This past weekend I was installing a couple of wireless switches that work in conjunction with my garage door opener. A fairly simple project and not the first time I used the Groundbreaker but it's the first project that unexpectedly required me to use much of the extra features of the Groundbreaker.
First, the switches came in that annoying plastic packaging that needs to be cut open and I used the Groundbreaker's utility knife to do that. I needed to strip a ground pigtail to connect it to the switches and the grounded outlet box. Always need pliers when doing electrical work and the Groundbreaker's plier jaws and wire bending loops worked perfectly. The switches have a wire antenna that needs to be fed down the wall and I was able to use the drywall saw on the Groundbreaker to slightly enlarge the wall opening around the bottom of the outlet box to feed the antennas through. The only thing I didn't use was the hammering surface. I really tried to think of a way to use them on the project too.
The saw, driver and utility knife are located on the handles and can be used with the handles still on the Groundbreaker. If you find that a little too cumbersome for some work, the handles are removable.
More importantly. Everything was right on my belt within easy reach when I needed it. I didn't have to waste time running around looking for a half dozen different tools that are in various locations as I realized I'd need them. Seems like have the time I work on any DIY projects I'm running up and down stairs or out to the garage looking for a tool.
Not only the tools that are part of the Groundbreaker but other tools that are important when doing electrical work. A loop on the bottom of the sheath can hold a couple of rolls of electrical tape. A tool holder on the right can hold a screwdriver or a pencil and the pocket on the left is the perfect size for my Milwaukee Non-Contact Voltage Detector. In addition to being a voltage tester it has a little flashlight on it so I could have a good look inside the box when I needed to. I also keep a philips head screwdriver in the pouch but I use the Groundbreaker's screwdriver for slotted screws.
Everything I need to do some electrical work around the house is right there in one place ready to go when I need it. The belt loop unsnaps so you don't even have to take off your belt and a flap on the back of the sheath slips in your back pocket so it doesn't flap around as you move.
This is how I normally keep the Groundbreaker sheath set up. Non-contact voltage detector in one pocket, philips screwdriver in the other, a pencil in the main pouch and a roll of electrical tape on the loop. It's always ready to go.
But still.... It's expensive. At first look I thought it was neat but I don't think I would spend that much for it. As luck would have it, I needed a new set of wire strippers at the same time the Groundbreaker was made available to me for free so I could review it. The more I used it the more I appreciated the multitool aspects of it over individual tools. It has saved me quite a bit of time. So let's look at what it would take to create a Groundbreaker experience with individual tools and how much it will cost.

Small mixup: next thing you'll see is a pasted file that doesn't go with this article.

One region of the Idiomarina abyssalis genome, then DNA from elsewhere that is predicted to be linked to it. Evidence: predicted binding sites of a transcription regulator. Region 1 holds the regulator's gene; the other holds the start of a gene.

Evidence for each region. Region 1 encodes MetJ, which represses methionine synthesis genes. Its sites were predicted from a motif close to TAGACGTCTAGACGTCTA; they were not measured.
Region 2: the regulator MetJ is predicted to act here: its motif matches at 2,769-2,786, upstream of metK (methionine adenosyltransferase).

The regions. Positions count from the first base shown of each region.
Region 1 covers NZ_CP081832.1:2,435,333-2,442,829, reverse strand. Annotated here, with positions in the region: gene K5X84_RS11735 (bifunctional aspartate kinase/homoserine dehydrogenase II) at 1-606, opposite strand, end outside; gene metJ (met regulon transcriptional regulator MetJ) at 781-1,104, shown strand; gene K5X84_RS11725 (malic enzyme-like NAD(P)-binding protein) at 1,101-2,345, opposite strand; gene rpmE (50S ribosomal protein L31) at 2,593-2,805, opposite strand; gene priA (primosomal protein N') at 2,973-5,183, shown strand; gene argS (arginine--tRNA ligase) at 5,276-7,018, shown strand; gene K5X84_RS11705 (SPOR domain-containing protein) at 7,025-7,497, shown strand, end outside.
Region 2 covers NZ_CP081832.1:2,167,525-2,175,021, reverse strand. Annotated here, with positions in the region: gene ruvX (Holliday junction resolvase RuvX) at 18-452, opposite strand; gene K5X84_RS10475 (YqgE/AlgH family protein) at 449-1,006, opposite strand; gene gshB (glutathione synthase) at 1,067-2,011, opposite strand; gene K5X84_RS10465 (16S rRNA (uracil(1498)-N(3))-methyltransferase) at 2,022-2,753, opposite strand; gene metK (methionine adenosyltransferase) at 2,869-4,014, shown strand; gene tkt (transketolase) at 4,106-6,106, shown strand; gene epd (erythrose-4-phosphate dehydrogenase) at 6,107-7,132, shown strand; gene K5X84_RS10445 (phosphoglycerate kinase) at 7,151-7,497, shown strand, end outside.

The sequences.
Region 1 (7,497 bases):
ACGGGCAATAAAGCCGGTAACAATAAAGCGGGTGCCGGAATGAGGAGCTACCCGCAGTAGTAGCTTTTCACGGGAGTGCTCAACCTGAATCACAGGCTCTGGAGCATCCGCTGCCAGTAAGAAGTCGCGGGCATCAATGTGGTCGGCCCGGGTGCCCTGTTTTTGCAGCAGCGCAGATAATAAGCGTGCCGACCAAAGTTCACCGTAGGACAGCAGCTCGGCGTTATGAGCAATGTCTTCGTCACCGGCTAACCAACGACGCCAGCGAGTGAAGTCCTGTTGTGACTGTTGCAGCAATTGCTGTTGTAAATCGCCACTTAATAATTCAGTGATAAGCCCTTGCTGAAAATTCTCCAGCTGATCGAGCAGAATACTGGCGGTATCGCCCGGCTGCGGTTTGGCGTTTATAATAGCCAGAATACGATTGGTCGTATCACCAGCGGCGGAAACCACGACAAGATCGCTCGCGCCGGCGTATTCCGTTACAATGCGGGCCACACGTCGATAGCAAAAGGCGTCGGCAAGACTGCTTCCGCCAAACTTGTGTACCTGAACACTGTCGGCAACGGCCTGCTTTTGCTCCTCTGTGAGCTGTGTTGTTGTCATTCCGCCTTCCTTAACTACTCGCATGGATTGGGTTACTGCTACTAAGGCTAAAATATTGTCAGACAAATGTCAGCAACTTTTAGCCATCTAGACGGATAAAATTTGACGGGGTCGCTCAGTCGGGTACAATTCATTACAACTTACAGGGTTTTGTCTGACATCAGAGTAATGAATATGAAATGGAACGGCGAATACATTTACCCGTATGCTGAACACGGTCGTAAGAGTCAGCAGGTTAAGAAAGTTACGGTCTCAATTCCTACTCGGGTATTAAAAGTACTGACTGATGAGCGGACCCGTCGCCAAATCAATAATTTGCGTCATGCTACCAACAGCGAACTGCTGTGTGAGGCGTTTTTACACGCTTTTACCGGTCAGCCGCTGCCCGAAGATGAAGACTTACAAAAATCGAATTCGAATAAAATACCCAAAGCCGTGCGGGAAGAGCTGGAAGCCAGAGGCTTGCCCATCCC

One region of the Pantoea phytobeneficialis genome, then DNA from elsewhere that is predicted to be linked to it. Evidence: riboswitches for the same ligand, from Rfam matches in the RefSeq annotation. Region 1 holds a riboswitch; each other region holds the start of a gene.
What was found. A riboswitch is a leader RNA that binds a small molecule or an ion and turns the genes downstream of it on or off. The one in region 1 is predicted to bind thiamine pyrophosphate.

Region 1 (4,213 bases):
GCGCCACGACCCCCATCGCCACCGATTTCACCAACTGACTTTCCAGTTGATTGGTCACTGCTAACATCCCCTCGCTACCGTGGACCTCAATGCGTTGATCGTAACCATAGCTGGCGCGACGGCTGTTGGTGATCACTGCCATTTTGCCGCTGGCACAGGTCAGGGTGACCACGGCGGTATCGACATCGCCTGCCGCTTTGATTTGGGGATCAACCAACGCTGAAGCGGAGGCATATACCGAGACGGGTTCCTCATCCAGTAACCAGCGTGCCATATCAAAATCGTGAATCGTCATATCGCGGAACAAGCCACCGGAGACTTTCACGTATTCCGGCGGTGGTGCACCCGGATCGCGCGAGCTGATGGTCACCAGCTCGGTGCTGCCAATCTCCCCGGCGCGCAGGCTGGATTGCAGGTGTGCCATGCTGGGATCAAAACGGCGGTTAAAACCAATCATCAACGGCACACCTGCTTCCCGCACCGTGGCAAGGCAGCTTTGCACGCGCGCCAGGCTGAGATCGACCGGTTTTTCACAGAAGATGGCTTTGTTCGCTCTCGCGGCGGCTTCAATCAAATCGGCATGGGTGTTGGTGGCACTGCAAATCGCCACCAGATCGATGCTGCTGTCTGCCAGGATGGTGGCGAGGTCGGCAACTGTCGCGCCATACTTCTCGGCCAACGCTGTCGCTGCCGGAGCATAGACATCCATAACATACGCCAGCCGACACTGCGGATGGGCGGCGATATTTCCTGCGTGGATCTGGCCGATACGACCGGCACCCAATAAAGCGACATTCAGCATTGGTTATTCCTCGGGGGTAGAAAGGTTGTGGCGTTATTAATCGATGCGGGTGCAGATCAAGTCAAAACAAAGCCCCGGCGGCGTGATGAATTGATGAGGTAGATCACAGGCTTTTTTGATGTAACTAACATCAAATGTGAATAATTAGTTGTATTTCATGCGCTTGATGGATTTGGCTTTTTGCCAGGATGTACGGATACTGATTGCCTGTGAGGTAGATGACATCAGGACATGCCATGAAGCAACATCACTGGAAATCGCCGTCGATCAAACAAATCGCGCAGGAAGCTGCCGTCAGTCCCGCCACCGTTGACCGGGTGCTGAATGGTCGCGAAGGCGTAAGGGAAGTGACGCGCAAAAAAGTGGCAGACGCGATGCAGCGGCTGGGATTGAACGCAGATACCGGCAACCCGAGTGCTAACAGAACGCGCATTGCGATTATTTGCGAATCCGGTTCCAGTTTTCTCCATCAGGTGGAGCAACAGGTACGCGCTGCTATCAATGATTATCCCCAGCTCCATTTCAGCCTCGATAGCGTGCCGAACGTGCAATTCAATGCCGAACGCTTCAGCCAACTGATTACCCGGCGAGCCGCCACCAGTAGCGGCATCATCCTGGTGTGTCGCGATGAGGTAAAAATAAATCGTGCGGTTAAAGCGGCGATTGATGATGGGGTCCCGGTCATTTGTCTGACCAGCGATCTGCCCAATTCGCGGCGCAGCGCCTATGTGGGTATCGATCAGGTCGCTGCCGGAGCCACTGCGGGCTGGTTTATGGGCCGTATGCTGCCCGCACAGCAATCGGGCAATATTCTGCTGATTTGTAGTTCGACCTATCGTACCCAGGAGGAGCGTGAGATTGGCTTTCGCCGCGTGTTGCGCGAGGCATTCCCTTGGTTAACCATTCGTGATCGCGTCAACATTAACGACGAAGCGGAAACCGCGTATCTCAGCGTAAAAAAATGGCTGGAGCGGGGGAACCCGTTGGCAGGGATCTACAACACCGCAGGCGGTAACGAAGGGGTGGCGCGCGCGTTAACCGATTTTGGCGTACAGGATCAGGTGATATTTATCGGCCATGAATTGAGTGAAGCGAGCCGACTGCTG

Multifunction Strippers $22.76 -- The Klein 1001 Multipurpose Electrician's Tool has similar features to the Groundbreaker as far as wire stripping, cutting, terminal screw cutting and crimping goes.
Pliers $29 -- Klein Tools 9" High Leverage Side Cutting Pliers.
Screwdriver $16.99 --Milwaukee 10-in-1 ECX Multibit screwdriver.
Utility Knife $5.97 -- Stanley Quick-Change Retracting Utility Knife.
Drywall Saw $7.97 -- Milwaukee 6" Fixed Jab Saw
Pouch $29.98 -- Dead On Tools HDP222496 Electricians Professional Pouch
The price of the Gerber Groundbreaker doesn't seem too high anymore when you compare it to individual tools of similar quality. Plus you get everything in a smaller package that doesn't take up a lot of space or weight on your belt, toolbox or drawer.
For me, I just like having a small compact set of tools I can grab and go when I occasionally need to do electrical work. I don't know about you but I've tried to set up individual tool kits in the past and it never pans out. If I did build the electrical tool kit above it wouldn't be long before everything went missing. If I needed a utility knife, screwdriver, pliers, or drywall saw and my electrical pouch was closer than other tool kits, I'd grab it from there. Slowly the tools would make their way to other areas and tool storage cases, defeating the whole purpose of being able to grab one set of tools quickly to get the job done fast.
Is the Groundbreaker worth the high price? Yes in my opinion.
At first I thought the Groundbreaker was overpriced and a bit gimmicky. The more I've used it the more practical I realize it is. It's also a very well made tool with a Lifetime Limited Warranty. Gerber is one of Fiskar's brands. You probably know them from the high quality scissors and outdoor cutting equipment they make.
See more info and current pricing at HomeDepot.com.